021_EETE

EETE APRIL 2013

AUTOMOTIVE SAFETY not need additional frame memory on chip. As well as HDR, the TCM5114PL incorporates a number of other important functions such as auto luminance control, auto exposure, auto white balance, lens shading correction, auto flicker detection and correction and bad pixel correction. These minimize the need for external components and reduce requirements for additional software processing. The availability of digital and Fig. 2: Visconti3 block diagram. NTSC/PAL format analogue outputs simplifies integration with a wide variety of display panels. Variants with overlay functions and specific features to comply with the USA’s ‘back-over’ prevention regulations are under development. The need for higher resolutions is addressed by Toshiba’s 1080p full HD TCM5117PL CMOS image sensor, which combines a 2.7μm pixel size with colour noise reduction technology to ensure high sensitivity, better visibility and colour-rich images in low-luminescent environments. Image processing Once the image has been effectively captured in a range of light and speed conditions it must be processed in real time. This is where dedicated automotive image recognition processors are becoming important. As an example, figure 1 shows an automotive vision system based around the latest generation of Toshiba’s Visconti image recognition processor family, Visconti3. Built around a 32-bit multicore processor, Visconti3 has a video input interface supporting connectivity for up to four camera inputs and combines a multi-parallel media processor architecture with multiple image processing accelerators. A video output interface provides information to a dashboard or console LCD panel, while CAN connectivity supports direct connection to an automotive CAN bus. As the block diagram in figure 2 shows, the device supplied in a compact 27x27mm 516-BGA package also incorporates on-chip memory, a controller for external NOR Flash/SRAM and DDR2 SDRAM, a singlelane PCI Express interface, an 11-channel timer and SPI, UART and I2C interfaces. Image recognition algorithms and software in embedded image recognition processors must analyze large volumes of image data from the video source, frame-by-frame in real time, but with limited power consumption and memory resources. Devices without floating point calculation abilities can struggle with some algorithms, which is why Visconti3 uses a dual-core ARM Cortex-A9 MPCore design with a single/double-precision FPU (floating point unit) integrated into each core. The ‘de-facto standard’ ARM Cortex-A9 implementation works in conjunction with Toshiba’s proprietary high-performance 32-bit RISC CPU Media embedded processor (MeP). This configurable core gives designers the flexibility to customize processors at the design stage, including the ability to change processor configurations and add custom instructions to satisfy application requirements. At the heart of the Visconti device is the ‘image recognition engine’, which comprises four multi-core Media Processing Engines or MPEs. Each of these MPEs brings together a 32-bit RISC core MeP and MeP coprocessor suitable for multimedia processing, plus I- and D-cache and integrated RAM. The MPEs Fig. 3: Histogram of oriented gradients (HOG) detection. use a multi-grain Parallelism Architecture and VLIW (Very Long Instruction Word) technology in which multiple instructions including SIMD (Single Instruction Stream-Multiple Data Stream) instructions operate simultaneously. Image processing accelerators The six accelerators incorporated into the Visconti IC provide dedicated, high-speed processing of the key functions needed for image processing. The affine transformation accelerator, for example, performs functions such as re-sizing, lens distortion correction and transformations based on look-up-tables or formulas to eliminate distortion from images displayed to the driver. A matching accelerator performs stereo processing, tracking and optical flow functions, while two filter accelerators further optimize system performance through functions ranging from noise reduction and smoothing to edge and corner detection and colour space conversion. The histogram functionality provided by Visconti’s accelerators allow for the identification of specific objects and, in particular, pedestrians. Using a technique known as ‘Histogram of Oriented Gradients’ or HOG, the accelerators compare detected images against known characteristics of human body shapes and movement to distinguish pedestrians from other, inanimate objects such as waste bins or post boxes. The technique is based on the premise that edges associated with anatomical features such as shoulders, arms, legs and hips have gradients within certain upper and lower limits and orientation with respect to each other can be detected within specific regions of the anatomy. The system detects the presence of humans by building HOGs as shown in figure 3. While the standard HOG detection rate is limited, Toshiba’s R&D teams have further developed the HOG-based algorithm by improving the detection rate of pedestrians. The latest Visconti processor takes this a stage further with a hardware accelerator that combines CoHOG or Co-occurrence of Histograms of Oriented Gradients functionality with a linear support vector machine. This accelerator uses pairs of HOGs, which are more descriptive than single orientation HOG and require less complex processing than alternatives such as ‘shapelet’ (combination of edges) recognition. CoHOG is seen as the most efficient HOG method for the reliable detection of pedestrians. Power consumption Finally, it is worth noting that despite the high-performance and complex processing required for image-based ADAS implementations, it remains essential for developers to keep power budgets to an absolute minimum. The approach taken by Toshiba has been specifically designed to achieve this objective, resulting in a typical power consumption of 1.x W, depending on the degree of processing currently demanded by the various applications running in parallel. 20 Electronic Engineering Times Europe April 2013 www.electronics-eetimes.com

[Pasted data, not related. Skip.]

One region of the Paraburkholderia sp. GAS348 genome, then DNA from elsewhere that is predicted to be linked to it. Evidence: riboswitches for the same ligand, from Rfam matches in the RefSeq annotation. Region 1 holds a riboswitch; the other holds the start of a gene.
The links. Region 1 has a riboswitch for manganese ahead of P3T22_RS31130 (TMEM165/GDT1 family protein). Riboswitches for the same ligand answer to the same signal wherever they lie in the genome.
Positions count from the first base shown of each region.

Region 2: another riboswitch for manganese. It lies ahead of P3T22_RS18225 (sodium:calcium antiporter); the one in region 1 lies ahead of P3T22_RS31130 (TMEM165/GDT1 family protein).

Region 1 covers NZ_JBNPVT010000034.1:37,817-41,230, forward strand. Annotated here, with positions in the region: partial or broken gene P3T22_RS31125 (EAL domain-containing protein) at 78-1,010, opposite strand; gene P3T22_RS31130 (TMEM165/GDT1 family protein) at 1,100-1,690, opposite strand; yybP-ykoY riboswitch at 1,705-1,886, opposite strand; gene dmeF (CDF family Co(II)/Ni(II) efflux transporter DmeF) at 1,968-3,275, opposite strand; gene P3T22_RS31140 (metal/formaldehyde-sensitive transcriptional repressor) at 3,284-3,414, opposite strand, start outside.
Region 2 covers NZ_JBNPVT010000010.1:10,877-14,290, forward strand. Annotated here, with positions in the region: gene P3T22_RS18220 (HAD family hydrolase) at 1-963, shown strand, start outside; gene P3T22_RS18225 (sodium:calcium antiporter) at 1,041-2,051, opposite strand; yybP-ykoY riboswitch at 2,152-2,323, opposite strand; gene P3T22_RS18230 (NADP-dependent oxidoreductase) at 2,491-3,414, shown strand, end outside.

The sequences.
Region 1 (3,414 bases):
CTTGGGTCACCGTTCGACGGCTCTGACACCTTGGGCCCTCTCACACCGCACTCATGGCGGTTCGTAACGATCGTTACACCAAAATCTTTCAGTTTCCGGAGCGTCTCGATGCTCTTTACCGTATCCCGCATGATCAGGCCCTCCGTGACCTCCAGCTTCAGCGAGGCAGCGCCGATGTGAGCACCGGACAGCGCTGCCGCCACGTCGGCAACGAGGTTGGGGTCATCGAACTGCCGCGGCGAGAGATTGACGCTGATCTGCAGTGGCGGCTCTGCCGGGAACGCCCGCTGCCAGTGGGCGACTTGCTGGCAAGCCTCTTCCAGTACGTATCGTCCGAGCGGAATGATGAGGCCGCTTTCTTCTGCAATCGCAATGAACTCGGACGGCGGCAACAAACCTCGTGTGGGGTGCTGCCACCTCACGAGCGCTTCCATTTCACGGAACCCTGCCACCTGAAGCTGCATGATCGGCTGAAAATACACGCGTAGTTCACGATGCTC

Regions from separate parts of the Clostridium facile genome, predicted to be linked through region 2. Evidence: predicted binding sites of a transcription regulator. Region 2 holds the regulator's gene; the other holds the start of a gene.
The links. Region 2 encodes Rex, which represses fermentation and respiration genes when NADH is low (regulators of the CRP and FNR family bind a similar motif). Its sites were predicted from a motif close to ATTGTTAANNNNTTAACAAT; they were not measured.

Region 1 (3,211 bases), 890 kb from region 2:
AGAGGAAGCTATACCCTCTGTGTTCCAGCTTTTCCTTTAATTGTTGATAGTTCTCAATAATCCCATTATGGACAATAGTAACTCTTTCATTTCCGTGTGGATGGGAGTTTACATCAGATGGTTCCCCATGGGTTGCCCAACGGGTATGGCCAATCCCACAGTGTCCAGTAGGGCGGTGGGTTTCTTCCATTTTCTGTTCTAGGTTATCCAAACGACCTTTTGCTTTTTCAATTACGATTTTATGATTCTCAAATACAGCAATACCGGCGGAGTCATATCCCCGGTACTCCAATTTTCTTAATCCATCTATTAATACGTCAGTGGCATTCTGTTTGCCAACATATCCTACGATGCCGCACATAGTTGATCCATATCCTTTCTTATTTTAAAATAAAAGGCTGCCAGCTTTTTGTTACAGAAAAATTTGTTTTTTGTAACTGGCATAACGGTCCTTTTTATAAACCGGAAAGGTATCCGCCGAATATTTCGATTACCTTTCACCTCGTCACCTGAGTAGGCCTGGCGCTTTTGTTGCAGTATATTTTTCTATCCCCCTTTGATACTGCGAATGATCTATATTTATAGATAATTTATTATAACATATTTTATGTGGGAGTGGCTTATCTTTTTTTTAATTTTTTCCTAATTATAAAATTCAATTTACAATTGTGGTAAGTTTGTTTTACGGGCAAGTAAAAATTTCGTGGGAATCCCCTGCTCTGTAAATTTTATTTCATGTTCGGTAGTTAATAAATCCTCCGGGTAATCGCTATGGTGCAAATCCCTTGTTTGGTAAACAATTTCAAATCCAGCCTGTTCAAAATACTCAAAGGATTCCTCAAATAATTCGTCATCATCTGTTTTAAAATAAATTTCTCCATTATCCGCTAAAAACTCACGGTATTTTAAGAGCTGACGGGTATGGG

EETE APRIL 2013